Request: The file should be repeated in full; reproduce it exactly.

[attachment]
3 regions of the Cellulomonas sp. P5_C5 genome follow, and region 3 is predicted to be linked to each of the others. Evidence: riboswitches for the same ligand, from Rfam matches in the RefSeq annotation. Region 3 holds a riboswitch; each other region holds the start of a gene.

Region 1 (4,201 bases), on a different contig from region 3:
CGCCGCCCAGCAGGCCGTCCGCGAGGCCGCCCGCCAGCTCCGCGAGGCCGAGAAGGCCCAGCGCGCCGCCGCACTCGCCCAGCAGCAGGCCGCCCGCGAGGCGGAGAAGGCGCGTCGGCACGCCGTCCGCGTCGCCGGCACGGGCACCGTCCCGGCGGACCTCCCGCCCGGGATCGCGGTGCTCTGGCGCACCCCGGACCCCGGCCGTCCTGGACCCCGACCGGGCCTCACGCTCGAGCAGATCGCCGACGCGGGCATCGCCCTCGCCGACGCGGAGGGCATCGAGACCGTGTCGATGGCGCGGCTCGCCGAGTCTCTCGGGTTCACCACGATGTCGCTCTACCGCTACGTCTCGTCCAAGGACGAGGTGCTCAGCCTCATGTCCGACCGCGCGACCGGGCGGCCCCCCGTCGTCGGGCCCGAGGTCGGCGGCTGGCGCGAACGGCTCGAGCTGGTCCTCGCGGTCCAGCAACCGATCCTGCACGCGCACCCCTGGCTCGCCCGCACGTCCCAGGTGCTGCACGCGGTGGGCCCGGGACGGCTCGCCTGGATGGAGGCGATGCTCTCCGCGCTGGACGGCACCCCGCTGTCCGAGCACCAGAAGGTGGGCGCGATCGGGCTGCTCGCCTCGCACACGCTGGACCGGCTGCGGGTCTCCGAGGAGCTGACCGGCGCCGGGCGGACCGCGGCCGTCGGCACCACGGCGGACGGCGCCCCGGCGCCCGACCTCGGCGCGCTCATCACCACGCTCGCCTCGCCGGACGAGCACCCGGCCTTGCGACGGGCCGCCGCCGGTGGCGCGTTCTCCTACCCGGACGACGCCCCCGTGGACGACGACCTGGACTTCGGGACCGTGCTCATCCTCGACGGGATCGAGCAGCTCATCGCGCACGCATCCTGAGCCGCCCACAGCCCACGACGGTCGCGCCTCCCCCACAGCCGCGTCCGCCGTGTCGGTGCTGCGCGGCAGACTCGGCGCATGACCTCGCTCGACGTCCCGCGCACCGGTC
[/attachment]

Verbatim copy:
3 regions of the Cellulomonas sp. P5_C5 genome follow, and region 3 is predicted to be linked to each of the others. Evidence: riboswitches for the same ligand, from Rfam matches in the RefSeq annotation. Region 3 holds a riboswitch; each other region holds the start of a gene.

Region 1 (4,201 bases), on a different contig from region 3:
CGCCGCCCAGCAGGCCGTCCGCGAGGCCGCCCGCCAGCTCCGCGAGGCCGAGAAGGCCCAGCGCGCCGCCGCACTCGCCCAGCAGCAGGCCGCCCGCGAGGCGGAGAAGGCGCGTCGGCACGCCGTCCGCGTCGCCGGCACGGGCACCGTCCCGGCGGACCTCCCGCCCGGGATCGCGGTGCTCTGGCGCACCCCGGACCCCGGCCGTCCTGGACCCCGACCGGGCCTCACGCTCGAGCAGATCGCCGACGCGGGCATCGCCCTCGCCGACGCGGAGGGCATCGAGACCGTGTCGATGGCGCGGCTCGCCGAGTCTCTCGGGTTCACCACGATGTCGCTCTACCGCTACGTCTCGTCCAAGGACGAGGTGCTCAGCCTCATGTCCGACCGCGCGACCGGGCGGCCCCCCGTCGTCGGGCCCGAGGTCGGCGGCTGGCGCGAACGGCTCGAGCTGGTCCTCGCGGTCCAGCAACCGATCCTGCACGCGCACCCCTGGCTCGCCCGCACGTCCCAGGTGCTGCACGCGGTGGGCCCGGGACGGCTCGCCTGGATGGAGGCGATGCTCTCCGCGCTGGACGGCACCCCGCTGTCCGAGCACCAGAAGGTGGGCGCGATCGGGCTGCTCGCCTCGCACACGCTGGACCGGCTGCGGGTCTCCGAGGAGCTGACCGGCGCCGGGCGGACCGCGGCCGTCGGCACCACGGCGGACGGCGCCCCGGCGCCCGACCTCGGCGCGCTCATCACCACGCTCGCCTCGCCGGACGAGCACCCGGCCTTGCGACGGGCCGCCGCCGGTGGCGCGTTCTCCTACCCGGACGACGCCCCCGTGGACGACGACCTGGACTTCGGGACCGTGCTCATCCTCGACGGGATCGAGCAGCTCATCGCGCACGCATCCTGAGCCGCCCACAGCCCACGACGGTCGCGCCTCCCCCACAGCCGCGTCCGCCGTGTCGGTGCTGCGCGGCAGACTCGGCGCATGACCTCGCTCGACGTCCCGCGCACCGGTC